The good, the bad and form 1095-A

March 30, 2016 by Jean Lee Scherkey, EA
Woman relaxing by a lake

The end of 2015 left my wallet as clear as my mind as I spent the year living as a traveling poet and yoga enthusiast. Counted together, the income from my odd jobs was below my filing requirement. It looked like I would not need to reach out and touch Uncle Sam this year. Ah, a year sans Form 1040! Can a yoga poet ask for more? Like my limbs after an hour of yoga, a tangled paradox emerged. Just when I thought I escaped those 1040 blues I heard the tapping of Form 1095-A in my mailbox.

Form 1095-A, Health Insurance Marketplace Statement, is issued by the federal and state healthcare marketplace exchanges. Anyone who enrolled in healthcare insurance coverage via one of these marketplaces, for themselves or their dependents, will receive Form 1095-A. Generally all Forms 1095-A are received by February 1st (anyone missing this form may contact their exchange to request a copy). Obtaining healthcare coverage for yourself or any of your dependents via your health insurance exchange automatically gives you an invitation to fill out the most popular bureaucratic form in town, the Form 1040. You must file, even if your income is below the filing requirement and regardless of whether you have any other filing requirements.

The wealth of information on Form 1095-A helps the recipient comply with the healthcare insurance reporting requirements. Those who receive their health insurance through the marketplace may be eligible to receive financial help in paying the health insurance premiums. The financial assistance can be in the form of a subsidy from the government (which reduces the amount you pay for insurance each month), or you may choose to pay the full insurance premium and receive a refundable tax credit when filing your taxes for the year.

Form 1095-A lists the persons in your household who received healthcare through the exchange and the months each recipient was covered. The form also contains the information needed to fill out Form 8962, Premium Tax Credit or PTC. Form 8962 calculates two important amounts. If you received financial assistance to pay for monthly medical insurance premiums through the exchange, this form will reconcile the amount of assistance you received with the amount you should have received, determined by your actual income for the year. If you should have received a larger subsidy, then you will receive a refund for the difference between what you should have received and what was actually received. If the amount of assistance received was too much, then this form will calculate the amount you will need to pay back. If you decided to pay the full premium but were eligible for a subsidy, this form will also calculate the amount you should have received, and will include that amount in your refund for the year (or reduce any amount you owe on your regular income taxes). The IRS website has an informative section on their website devoted to the healthcare filing requirements here.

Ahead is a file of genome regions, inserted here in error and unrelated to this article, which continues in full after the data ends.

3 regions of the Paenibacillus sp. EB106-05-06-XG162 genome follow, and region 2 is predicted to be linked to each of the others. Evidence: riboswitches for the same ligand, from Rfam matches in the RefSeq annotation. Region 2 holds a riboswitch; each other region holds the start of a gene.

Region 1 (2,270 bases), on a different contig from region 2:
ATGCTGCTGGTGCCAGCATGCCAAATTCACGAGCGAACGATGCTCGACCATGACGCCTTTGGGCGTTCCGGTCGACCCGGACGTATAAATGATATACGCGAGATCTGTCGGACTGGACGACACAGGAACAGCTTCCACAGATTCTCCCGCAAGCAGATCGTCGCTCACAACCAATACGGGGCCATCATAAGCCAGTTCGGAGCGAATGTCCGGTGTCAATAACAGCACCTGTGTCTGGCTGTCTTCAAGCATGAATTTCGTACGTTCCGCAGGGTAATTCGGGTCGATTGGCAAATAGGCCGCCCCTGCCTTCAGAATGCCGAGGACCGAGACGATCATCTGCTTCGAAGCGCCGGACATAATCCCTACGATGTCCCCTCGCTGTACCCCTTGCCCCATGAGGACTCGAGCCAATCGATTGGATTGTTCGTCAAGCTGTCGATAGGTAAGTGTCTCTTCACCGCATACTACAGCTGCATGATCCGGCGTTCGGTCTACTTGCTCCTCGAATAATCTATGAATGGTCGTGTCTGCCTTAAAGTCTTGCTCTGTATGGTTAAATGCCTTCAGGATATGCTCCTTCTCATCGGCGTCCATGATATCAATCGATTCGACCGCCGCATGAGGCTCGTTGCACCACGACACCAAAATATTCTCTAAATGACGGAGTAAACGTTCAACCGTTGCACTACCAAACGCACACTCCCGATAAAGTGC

The important thing to remember is if you received insurance through the federal or state health insurance exchange, you have to prepare this form and file annually. If you don’t, the IRS will send you a notice asking you to do so. And that may leave you tied up in more knots than the pigeon pose!


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